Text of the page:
Dealing With Blue Monday

Today, across the UK, people are feeling the effects of Blue Monday. A day that, according to a light-hearted formula created in 2005 by Dr Cliff Arnall, is the most depressing day of the year. I think they are important, those two words: ‘light-hearted.’ It is a light-hearted observation of the stress caused by Christmas debts, going back to school, and the terrible weather. That, however, is where it ends.

There is no evidence for Blue Monday and patchy evidence for seasonal variation in mood. In fact, Dr Arnall’s work has been called out as ‘farcical’ by Dean Burnett, a neuroscientist who has worked in the psychology department of Cardiff University. There is only one genuine concern, and that is real depression. People who suffer illnesses such as depression and anxiety have to deal with these things all year round, not just when the Christmas debts come rolling in.

It is, perhaps, a little off that a single day can be made out as depressing when so many people experience depression on a daily basis. A little off because of how the whole Blue Monday thing started. It started in 2005 as part of a press release to help bolster sales of holidays during the lacklustre months of January and February. This marketing technique is still being used (as illustrated by Ryanair’s massive sale that started today.) Something that exploits conditions such as depression like this just seems wrong to me.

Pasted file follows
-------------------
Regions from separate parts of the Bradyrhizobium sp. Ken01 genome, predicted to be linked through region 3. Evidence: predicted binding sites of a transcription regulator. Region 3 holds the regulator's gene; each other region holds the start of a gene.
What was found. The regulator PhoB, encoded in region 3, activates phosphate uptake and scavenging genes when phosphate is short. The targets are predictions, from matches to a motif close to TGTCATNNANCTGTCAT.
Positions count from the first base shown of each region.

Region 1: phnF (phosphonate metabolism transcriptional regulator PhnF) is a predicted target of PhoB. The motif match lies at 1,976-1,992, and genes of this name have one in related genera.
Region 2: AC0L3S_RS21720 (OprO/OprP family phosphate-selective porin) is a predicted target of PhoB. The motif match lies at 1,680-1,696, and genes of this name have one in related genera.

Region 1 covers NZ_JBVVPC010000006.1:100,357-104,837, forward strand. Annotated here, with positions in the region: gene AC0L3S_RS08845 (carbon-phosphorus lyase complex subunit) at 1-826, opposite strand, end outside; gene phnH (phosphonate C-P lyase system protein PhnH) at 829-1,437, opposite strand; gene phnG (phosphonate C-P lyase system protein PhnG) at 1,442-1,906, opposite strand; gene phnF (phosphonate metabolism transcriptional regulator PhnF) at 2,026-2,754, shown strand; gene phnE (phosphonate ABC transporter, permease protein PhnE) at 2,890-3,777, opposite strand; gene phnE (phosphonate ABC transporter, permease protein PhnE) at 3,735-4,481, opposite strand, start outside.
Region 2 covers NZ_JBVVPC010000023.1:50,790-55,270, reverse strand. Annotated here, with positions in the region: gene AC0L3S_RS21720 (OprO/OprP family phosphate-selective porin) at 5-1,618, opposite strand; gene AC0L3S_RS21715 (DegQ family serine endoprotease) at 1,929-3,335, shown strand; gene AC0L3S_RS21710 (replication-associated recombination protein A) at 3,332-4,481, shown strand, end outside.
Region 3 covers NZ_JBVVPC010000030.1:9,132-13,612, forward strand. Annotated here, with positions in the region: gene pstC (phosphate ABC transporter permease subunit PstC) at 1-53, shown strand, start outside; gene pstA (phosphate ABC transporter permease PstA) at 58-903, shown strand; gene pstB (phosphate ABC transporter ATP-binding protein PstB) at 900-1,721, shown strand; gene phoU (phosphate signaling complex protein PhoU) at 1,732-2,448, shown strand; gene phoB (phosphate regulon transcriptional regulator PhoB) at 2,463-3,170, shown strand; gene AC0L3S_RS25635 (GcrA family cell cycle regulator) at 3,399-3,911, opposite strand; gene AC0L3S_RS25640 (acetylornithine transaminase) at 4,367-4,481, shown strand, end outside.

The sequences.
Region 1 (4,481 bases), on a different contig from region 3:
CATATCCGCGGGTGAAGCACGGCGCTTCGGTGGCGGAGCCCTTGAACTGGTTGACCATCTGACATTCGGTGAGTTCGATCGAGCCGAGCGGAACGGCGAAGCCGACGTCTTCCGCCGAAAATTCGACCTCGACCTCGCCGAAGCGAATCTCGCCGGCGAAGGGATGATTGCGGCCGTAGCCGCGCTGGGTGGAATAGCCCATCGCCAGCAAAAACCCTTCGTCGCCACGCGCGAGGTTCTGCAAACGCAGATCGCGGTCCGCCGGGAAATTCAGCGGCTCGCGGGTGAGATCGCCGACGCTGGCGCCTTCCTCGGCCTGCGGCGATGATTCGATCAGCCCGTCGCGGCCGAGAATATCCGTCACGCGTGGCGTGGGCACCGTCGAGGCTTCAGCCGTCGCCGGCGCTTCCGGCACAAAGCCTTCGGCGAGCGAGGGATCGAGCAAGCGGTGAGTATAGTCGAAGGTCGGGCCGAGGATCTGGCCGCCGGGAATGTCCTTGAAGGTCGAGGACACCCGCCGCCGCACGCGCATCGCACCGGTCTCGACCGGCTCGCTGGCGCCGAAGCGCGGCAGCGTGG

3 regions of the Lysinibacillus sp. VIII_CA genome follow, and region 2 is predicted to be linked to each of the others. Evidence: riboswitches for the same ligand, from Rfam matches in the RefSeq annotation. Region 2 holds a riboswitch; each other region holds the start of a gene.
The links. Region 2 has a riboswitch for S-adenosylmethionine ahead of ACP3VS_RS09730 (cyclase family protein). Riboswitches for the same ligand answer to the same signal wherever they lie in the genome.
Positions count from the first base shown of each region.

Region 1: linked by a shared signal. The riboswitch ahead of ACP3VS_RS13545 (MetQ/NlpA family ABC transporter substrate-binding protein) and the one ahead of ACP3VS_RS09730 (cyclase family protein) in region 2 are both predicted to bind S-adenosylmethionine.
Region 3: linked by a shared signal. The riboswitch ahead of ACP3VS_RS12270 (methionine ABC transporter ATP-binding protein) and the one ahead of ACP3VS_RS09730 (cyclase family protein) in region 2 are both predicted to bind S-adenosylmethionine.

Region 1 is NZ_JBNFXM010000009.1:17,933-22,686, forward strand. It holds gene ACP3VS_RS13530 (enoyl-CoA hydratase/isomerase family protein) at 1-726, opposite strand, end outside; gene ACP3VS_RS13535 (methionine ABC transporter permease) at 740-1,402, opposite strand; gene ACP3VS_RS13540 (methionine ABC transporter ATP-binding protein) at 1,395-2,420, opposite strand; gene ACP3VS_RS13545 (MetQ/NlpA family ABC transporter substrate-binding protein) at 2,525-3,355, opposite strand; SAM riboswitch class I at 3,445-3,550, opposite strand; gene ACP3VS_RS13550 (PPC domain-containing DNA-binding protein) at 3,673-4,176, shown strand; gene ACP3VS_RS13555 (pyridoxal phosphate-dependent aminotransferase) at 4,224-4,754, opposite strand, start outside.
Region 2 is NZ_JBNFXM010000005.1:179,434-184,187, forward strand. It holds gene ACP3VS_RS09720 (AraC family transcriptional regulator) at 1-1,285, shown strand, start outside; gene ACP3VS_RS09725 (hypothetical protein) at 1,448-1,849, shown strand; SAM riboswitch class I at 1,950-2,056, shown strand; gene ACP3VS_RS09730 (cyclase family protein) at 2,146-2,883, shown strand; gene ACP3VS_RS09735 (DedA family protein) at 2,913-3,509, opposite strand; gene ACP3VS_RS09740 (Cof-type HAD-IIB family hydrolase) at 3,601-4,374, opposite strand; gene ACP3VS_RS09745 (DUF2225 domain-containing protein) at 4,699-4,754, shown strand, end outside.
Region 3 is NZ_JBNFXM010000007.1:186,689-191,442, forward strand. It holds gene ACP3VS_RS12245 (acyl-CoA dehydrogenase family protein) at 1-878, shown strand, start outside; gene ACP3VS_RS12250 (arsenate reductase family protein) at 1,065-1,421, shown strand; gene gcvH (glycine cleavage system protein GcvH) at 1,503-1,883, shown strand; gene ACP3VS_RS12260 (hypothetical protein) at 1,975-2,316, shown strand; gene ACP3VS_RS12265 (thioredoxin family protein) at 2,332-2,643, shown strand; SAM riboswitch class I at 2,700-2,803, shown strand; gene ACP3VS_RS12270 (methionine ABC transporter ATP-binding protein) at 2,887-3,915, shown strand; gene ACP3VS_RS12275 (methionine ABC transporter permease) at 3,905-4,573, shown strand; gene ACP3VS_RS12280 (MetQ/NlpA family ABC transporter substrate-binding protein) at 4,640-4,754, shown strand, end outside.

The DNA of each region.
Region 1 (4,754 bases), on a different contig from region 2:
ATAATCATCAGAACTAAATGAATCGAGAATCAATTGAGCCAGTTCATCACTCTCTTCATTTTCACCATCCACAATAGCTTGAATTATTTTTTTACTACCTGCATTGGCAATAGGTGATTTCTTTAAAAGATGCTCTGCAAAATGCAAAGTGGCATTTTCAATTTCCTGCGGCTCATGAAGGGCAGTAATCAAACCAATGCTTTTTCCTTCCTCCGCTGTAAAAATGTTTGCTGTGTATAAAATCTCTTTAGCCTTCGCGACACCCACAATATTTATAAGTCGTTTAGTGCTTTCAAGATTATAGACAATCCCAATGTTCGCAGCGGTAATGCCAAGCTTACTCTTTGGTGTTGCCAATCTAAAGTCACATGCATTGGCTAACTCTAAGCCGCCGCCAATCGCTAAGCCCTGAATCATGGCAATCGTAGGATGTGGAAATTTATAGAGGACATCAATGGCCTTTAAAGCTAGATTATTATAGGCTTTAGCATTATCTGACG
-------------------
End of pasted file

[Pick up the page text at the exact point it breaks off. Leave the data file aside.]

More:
So perhaps Blue Monday would be better off as a day to use creatively. Instead of writing it off as a farce, why not use it for a creative purpose? Why not use it for good? Why not use it to promote awareness? Blue Monday has been all over the news, articles have appeared in The Telegraph, The Mirror, The Guardian, The Express and The Sun. Yet little use has come from this widespread distribution of news. Little use, and little good.

Use the day to talk to someone who is alone, use it to spread awareness via social media, use it to tell that person suffering from depression that you’re there if they need you.

I’ll step down from my soapbox now.

I have decided to use Blue Monday as a bit of a writing prompt, with hopes that I can create something out of it. So here is a piece of short fiction, inspired by these blue goings on.


13:05 pm. 16th January. 2017.

The alarm clock wails and I hit snooze for a second time, rub my sore eyes, and think about getting up. By now the sun is just high enough in the sky to penetrate my crooked blinds and remind me that it is light outside.

I roll over, push my face into my pillow case, and mutter something like: ‘fuckin’ hell. I should probably get up earlier tomorrow.’ Like I haven’t said that before.

It is half-past-two before I rise. I push my sheets to the side and step carefully across the clothes that litter my dingy room. The door is open, I like the breeze, and I pull on some clean – probably – boxers from the chaos on my floor.

I can not see much of the kitchen. What I can see is illuminated in bursts by the blue flashing power button on my open laptop. I decide against opening the blackout blinds and settle for a coffee. Each of my actions cast in blue silhouette against the back wall as I fill the kettle and set the old tin thing down to boil.